The sum of the above presented investigations suggests that resveratrol is a potent pharmacological agent that can prevent secondary damage after stroke and acute CNS injury. Furthermore, resveratrol pretreatment is a viable option to induce ischemic tolerance. The beneficial effects of resveratrol are mediated synergistically by multiple major pathways that control inflammation, oxidative stress, mitochondrial function and apoptosis. The field of resveratrol-mediated neuroprotection would benefit from a combinatorial study of these major pathways in various models of acute injury. This would show which aspect of stroke/TBI/SCI/SAH pathophysiology is the most amenable to modulation. Resveratrol may also affect other aspects of stroke pathophysiology as described in section 2 (Fig. 2). Non-coding RNA and epigenetic modulation of the genome in particular are attractive candidates for future studies of this compound.
Resveratrol is a naturally occurring stilbene-class of polyphenol produced in the skins of many edible plants as a response to fungal infection (Siemann and Creasy, 1992; Takaoka, 1940). Resveratrol is widely known for its anti-oxidant properties, and has been implicated in the putative anti-atherosclerotic effects of red wine. The neuroprotective benefits of resveratrol were known since it was shown to ameliorate kainate-induced excitotoxicity (Virgili and Contestabile, 2000). Subsequently, resveratrol has been shown to improve histopathological and behavioral outcomes after various types of acute CNS injuries including stroke (Girbovan et al., 2012; Huang et al., 2001; Karalis et al., 2011), traumatic brain injury (TBI) (Singleton et al., 2010; Sonmez et al., 2007), subarachnoid hemorrhage (SAH) (Shao et al., 2014) and spinal cord injury (SCI) (Ates et al., 2006; Kaplan et al., 2005).
The exact mechanism of resveratrol-induced neuroprotection is not clear (Morris-Blanco et al., 2014; Park et al., 2012; Tang, 2010), but many of its beneficial effects were thought to be promoted by activation of silent mating type information regulation 2 homolog 1 (SIRT1) (Borra et al., 2005), AMP-activated kinase (AMPK) (Dasgupta and Milbrandt, 2007) and nuclear factor (erythroid derived 2)-like 2 (Nrf2) (Chen et al., 2005; Ungvari et al., 2010). SIRT1 is a nicotinamide adenine dinucleotide (NAD+)-dependent deacetylase that acts on histone and non-histone targets to improve lifespan and promote a pro-survival environment in the CNS (Wood et al., 2004; Yang et al., 2013). AMPK senses increases in endogenous adenosine levels, specifically AMP or ADP, and compensates by enhancing ATP production. AMPK has been shown to activate acetyl-coA carboxylase and SIRT1, while suppressing the mammalian target of rapamycin complex (mTORC), resulting in an overall improvement in metabolism and increased lifespan (Baur et al., 2006; Spasić et al., 2009). Nrf2 is a transcription factor that is responsible for binding antioxidant response elements (ARE) in the promoters of genes like superoxide dismutase (SOD), heme oxygenase 1 (HO-1), catalase and many other phase II defense enzymes, inducing their expression (Chen et al., 2005; Kansanen et al., 2013; Zhang et al., 2013).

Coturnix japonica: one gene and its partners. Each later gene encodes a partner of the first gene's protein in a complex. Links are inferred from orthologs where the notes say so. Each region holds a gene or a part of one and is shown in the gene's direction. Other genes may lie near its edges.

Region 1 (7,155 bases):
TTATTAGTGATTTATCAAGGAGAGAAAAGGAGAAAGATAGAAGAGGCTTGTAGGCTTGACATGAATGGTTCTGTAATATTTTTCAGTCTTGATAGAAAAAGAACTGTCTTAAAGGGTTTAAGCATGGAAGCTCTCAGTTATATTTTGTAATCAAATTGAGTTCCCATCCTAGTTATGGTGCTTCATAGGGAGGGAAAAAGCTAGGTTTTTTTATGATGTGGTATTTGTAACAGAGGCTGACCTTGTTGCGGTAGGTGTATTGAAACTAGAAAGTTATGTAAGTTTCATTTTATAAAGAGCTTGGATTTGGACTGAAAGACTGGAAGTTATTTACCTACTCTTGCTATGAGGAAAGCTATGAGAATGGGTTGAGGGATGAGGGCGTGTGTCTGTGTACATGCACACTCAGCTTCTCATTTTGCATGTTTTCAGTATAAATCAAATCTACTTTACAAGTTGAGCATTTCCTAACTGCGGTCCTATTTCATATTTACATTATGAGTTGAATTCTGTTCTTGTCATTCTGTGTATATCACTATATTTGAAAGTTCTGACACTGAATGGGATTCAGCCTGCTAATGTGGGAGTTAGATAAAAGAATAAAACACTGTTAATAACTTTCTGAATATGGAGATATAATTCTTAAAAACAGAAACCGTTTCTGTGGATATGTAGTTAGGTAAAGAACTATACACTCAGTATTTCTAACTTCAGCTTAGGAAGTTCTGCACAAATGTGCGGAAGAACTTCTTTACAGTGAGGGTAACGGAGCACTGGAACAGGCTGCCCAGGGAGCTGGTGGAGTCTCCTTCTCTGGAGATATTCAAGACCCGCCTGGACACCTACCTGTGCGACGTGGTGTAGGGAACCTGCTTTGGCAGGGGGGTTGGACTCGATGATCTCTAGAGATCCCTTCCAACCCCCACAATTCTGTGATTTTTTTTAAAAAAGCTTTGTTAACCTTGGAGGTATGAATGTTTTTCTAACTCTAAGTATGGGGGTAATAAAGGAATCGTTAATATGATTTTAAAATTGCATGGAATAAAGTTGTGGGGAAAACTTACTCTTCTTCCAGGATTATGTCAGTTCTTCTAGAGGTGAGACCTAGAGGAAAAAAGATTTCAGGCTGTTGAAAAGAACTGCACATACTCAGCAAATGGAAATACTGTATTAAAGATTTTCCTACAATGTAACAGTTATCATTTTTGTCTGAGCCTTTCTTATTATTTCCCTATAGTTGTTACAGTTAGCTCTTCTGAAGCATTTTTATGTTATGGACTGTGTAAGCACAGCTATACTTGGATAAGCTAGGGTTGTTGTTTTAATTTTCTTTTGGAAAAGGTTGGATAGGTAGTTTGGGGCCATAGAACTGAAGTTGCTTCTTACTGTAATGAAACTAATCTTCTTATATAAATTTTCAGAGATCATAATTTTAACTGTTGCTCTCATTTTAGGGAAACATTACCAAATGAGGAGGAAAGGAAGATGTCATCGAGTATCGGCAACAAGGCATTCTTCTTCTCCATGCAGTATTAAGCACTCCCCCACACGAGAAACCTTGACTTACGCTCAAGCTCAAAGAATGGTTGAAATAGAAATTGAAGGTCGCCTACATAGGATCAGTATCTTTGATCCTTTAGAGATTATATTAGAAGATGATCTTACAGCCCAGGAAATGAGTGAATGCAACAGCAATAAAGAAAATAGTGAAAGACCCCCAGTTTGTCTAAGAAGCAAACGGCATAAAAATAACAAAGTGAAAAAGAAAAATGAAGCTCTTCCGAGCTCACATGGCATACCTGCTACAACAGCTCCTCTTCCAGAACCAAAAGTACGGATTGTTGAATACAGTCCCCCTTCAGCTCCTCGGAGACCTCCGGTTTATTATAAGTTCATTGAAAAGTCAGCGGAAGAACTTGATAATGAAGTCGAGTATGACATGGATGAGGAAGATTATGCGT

The secondary brain damage and neuronal death after an acute CNS insult like stroke are synergistically mediated by many pathophysiologic mechanisms that include oxidative stress, inflammation, ionic imbalance and apoptosis. Treatment with resveratrol is shown to prevent or slow-down many of these pathological changes and its neuroprotective actions seem to be mediated by many putative effectors and targets (). The goal of this review is to discuss the major mechanisms that are thought to mediate resveratrol-induced neuroprotection.
Resveratrol, a stilbene formed in many plants in response to various stressors, elicits multiple beneficial effects in vertebrates. Particularly, resveratrol was shown to have therapeutic properties in cancer, atherosclerosis and neurodegeneration. Resveratrol-induced benefits are modulated by multiple synergistic pathways that control oxidative stress, inflammation and cell death. Despite the lack of a definitive mechanism, both in vivo and in vitro studies suggest that resveratrol can induce a neuroprotective state when administered acutely or prior to experimental injury to the CNS. In this review, we discuss the neuroprotective potential of resveratrol in stroke, traumatic brain injury and spinal cord injury, with a focus on the molecular pathways responsible for this protection.